Meniere’s Disease – Room Spinning? You may be suffering.

  • By admin
  • November 29, 2016
  • Comments Off on Meniere’s Disease – Room Spinning? You may be suffering.

Meniere’s is a disorder that produces a group of symptoms: sudden attacks of whirling dizziness, tinnitus or head noise, a feeling of pressure or fullness in the ear, and a fluctuating hearing loss. It has puzzled researchers for years. If there are particular triggers, identifying and avoiding them is a major step in controlling the disease. This might last 20 minutes or several hours, before symptoms improve. This information is then used to control movements of the eye and the skeletal muscles so that adjustments can be made to keep the body balanced and orientated. Taking all of this into consideration, one would call this an unusual situation, or at least confusing. Also, it has two components – one that is potassium-sparing and the other sodium-depleting, which is a safer combination overall and has fewer side effects than some other diuretics.

Tinnitus and fullness of the ear may come and go with changes in hearing, occur during or just before attacks, or be constant. Therefore you need to figure out what could be causing it. No two patients experience the exact same symptoms of Meniere’s disease in the same order. It converts sound waves into electrical signals, which are then sent via the auditory nerve to the brain. Some studies suggest that there may be a genetic component to Meniere’s disease but this remains debated. This is to probe after exposure, abnormal symptoms. The sounds can vary from person to person, but the common link is that they do not have an external source.

At the moment there is no cure but there are treatments that manage the symptoms or try to reduce the number of attacks. This new theory, if proven, would provide many new avenues of treatment for this previously poorly-controlled disorder. Diuretics can be taken to decrease the body’s water retention which aims to reduce the quantity of fluid in the inner ear. Discomfort from loud noises may also occur in the afflicted ear. In some of these, such as vertigo and tinnitus, the dizziness is similar, but the hearing remains normal. Its cause is unknown. Electronystagmography (ENG)/ VNG (Videonystagmography) are the most common tests for balance and Meniere’s disease.

An ENG (electronystagmogram) may be performed to evaluate balance function. I wondered how we’d manage our lives, never knowing when it would strike. Variations of Meniere’s disease exist. Additionally, depending upon the results, several other tests may be ordered, such as BERA (brainstem evoked response audiometry), to look at the functioning of the auditory nerve and brain; an ENG (electronystagmography), to assess possible damage to the inner ear balance system; an ECoG (elecrocochleography) to determine if the inner ear has an overabundance of fluid; and an MRI to visualize the nerves and brain. One type aims to relieve pressure on the inner ear and the other servers the vestibular nerve so that information can not be sent from the vestibular system to the brain. Caloric tests are used to assess the functioning of the ampulla of the horizontal semicircular canal at low frequencies. Hearing aids and cochlear implants are the most commonly selected options for improving hearing for those with Meniere’s disease.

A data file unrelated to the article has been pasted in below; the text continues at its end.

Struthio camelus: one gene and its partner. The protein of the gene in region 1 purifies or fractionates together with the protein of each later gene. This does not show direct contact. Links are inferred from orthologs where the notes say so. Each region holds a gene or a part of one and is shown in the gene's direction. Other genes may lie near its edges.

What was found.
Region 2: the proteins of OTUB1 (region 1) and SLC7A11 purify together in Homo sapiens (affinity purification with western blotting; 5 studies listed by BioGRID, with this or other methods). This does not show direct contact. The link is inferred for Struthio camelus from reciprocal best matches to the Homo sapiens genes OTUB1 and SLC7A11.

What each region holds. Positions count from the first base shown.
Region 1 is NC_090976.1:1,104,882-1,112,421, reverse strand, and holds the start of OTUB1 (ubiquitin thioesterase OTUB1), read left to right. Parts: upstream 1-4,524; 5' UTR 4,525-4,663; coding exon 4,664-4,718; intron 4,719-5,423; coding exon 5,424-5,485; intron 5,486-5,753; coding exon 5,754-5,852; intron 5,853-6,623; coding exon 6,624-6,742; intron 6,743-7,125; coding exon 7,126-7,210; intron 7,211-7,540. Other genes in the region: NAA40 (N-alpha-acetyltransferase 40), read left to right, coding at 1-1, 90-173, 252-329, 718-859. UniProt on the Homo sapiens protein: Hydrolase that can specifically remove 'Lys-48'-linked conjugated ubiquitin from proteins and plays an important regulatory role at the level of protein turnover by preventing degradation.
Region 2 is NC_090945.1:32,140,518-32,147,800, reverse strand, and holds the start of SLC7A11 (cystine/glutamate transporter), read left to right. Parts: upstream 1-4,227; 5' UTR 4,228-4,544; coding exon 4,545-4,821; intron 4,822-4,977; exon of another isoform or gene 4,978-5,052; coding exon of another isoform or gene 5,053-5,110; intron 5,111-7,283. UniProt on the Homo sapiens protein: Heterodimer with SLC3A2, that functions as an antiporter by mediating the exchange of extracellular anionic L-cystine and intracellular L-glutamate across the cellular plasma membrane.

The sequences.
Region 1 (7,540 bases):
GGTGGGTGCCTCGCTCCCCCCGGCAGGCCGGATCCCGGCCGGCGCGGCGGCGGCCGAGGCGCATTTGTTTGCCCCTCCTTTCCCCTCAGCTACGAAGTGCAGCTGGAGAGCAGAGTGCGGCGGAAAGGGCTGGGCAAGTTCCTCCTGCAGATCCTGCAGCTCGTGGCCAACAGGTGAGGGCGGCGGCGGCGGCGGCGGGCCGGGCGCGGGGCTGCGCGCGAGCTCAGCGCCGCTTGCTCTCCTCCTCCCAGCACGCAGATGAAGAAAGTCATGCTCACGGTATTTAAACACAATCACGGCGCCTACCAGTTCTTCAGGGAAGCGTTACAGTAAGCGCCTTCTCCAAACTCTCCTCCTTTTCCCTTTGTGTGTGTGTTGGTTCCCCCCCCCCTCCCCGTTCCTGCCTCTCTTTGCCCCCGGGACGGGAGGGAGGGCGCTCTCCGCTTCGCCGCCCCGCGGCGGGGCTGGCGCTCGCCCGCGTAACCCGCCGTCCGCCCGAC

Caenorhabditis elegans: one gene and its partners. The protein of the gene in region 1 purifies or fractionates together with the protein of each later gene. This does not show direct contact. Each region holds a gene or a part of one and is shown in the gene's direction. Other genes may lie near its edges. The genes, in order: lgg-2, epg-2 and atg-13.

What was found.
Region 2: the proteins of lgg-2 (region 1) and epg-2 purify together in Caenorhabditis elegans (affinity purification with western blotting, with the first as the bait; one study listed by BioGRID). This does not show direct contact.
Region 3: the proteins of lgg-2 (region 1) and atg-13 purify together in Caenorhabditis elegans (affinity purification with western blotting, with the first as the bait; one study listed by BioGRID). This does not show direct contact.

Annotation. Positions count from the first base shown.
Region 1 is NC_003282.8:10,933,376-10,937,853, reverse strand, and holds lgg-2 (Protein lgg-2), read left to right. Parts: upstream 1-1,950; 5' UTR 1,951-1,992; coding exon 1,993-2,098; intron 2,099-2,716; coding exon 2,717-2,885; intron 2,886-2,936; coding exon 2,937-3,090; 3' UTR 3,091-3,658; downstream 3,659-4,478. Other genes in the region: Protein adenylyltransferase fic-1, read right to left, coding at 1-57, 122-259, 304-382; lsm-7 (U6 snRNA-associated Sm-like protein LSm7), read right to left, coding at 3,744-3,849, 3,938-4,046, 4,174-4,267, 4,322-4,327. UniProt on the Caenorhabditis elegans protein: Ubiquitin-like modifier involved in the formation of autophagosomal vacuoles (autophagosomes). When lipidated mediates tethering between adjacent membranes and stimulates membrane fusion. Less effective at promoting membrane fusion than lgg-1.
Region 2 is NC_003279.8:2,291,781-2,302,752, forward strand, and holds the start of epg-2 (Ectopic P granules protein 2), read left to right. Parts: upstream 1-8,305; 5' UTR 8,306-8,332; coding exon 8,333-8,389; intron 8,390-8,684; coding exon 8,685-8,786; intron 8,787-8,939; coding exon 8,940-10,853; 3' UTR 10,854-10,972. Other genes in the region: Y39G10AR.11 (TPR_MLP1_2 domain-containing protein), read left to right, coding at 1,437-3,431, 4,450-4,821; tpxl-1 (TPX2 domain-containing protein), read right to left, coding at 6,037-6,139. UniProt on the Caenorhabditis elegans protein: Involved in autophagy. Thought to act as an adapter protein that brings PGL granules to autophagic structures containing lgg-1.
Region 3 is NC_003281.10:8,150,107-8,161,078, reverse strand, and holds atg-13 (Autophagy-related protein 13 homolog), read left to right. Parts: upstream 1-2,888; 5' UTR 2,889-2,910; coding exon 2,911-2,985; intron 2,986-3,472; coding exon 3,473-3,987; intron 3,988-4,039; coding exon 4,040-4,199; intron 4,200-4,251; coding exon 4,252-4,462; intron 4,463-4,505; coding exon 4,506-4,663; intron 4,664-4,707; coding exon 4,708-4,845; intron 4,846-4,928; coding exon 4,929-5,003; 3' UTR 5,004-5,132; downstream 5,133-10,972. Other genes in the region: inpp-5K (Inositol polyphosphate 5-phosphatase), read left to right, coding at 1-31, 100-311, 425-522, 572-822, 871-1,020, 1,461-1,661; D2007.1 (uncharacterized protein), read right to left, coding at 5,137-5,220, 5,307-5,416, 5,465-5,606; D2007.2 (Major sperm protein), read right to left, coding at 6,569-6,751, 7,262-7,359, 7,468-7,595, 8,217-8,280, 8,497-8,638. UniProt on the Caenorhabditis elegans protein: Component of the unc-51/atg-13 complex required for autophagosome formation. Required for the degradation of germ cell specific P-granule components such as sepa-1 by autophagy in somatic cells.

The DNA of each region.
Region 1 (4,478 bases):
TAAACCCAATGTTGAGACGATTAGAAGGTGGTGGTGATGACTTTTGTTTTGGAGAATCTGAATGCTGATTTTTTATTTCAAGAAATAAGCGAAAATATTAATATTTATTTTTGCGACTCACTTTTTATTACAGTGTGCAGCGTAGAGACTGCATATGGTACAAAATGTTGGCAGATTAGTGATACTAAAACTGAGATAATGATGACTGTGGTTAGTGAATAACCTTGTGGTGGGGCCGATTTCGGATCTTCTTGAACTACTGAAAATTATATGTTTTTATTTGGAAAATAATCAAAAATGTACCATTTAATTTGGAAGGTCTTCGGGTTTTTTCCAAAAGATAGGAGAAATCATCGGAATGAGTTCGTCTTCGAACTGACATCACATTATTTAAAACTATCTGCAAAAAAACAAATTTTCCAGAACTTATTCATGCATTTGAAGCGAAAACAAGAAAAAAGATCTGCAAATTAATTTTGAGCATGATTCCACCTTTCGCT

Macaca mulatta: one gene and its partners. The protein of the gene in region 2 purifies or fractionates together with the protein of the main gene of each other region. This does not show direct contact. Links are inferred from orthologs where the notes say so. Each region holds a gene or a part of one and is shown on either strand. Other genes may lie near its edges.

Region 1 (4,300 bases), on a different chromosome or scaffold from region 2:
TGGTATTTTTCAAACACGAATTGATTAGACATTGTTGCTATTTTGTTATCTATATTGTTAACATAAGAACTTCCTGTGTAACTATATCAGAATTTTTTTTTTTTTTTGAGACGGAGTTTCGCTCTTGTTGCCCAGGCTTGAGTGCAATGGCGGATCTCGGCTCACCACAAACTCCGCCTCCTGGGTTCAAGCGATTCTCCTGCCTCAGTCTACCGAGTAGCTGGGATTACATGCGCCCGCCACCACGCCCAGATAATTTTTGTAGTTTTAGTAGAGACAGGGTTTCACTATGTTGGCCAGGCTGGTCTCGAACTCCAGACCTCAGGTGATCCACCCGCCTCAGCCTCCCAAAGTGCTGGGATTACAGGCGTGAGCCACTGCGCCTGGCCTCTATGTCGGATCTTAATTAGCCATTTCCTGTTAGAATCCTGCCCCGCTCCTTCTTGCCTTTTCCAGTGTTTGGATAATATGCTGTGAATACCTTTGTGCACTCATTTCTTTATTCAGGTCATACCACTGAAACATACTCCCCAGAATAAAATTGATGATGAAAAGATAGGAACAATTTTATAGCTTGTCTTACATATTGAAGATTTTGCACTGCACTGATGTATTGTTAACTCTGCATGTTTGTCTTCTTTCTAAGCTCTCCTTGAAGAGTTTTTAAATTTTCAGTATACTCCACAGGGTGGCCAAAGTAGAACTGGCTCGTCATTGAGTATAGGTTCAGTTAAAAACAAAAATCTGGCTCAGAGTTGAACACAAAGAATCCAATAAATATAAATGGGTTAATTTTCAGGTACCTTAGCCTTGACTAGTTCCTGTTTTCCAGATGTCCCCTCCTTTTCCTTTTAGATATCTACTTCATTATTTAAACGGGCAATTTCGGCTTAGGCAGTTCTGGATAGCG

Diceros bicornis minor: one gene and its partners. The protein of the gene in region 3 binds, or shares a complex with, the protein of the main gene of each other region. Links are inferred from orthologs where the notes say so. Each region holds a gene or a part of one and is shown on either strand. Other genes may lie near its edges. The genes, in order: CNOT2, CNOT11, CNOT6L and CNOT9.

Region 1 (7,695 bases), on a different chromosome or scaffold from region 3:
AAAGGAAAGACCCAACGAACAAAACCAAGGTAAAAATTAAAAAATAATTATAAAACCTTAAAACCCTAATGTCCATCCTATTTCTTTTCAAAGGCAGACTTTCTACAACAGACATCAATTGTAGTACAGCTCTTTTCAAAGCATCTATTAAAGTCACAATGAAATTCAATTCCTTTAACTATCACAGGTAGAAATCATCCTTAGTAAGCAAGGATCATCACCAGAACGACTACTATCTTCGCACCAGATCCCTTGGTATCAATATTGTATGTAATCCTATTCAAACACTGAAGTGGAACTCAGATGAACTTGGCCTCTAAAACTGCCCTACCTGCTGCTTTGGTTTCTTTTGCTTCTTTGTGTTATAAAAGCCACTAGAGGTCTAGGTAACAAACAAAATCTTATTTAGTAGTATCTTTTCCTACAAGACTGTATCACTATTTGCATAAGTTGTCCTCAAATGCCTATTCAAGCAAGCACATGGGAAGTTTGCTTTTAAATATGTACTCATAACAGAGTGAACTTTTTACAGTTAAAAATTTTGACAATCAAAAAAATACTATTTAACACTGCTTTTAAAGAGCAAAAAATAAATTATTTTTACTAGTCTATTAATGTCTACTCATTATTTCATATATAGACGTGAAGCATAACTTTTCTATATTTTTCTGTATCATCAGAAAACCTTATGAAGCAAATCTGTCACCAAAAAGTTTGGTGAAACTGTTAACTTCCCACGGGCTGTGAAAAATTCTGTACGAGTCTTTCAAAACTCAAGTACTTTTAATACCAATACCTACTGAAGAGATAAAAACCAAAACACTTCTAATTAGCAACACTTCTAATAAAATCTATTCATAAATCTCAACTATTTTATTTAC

There are a range of hearing aids available and your audiologist will help you select the best device for you. A nerve in the inner ear called the eighth nerve carries the signals to the brain. but certainly the tinnitus has a cause. There may also be an intermittent hearing loss early in the disease, especially in the low pitches, but a fixed hearing loss involving tones of all pitches commonly develops in time. Cochlear implants (also known as bionic ears) are electrical devices surgically inserted into the inner ear. The presence of multiple sensory hyperacuities in both patients suggests that the primary abnormality was not confined to the auditory system, and the intensely visceral and emotional response to sound stimulation suggests limbic system rather than cortical involvement. The electrical signal is then transmitted to the implant within the ear which stimulates the auditory nerve allowing the user to hear.

Cochlear implants may be suitable for those with bilateral (both ears) profound hearing loss due to Meniere’s disease.

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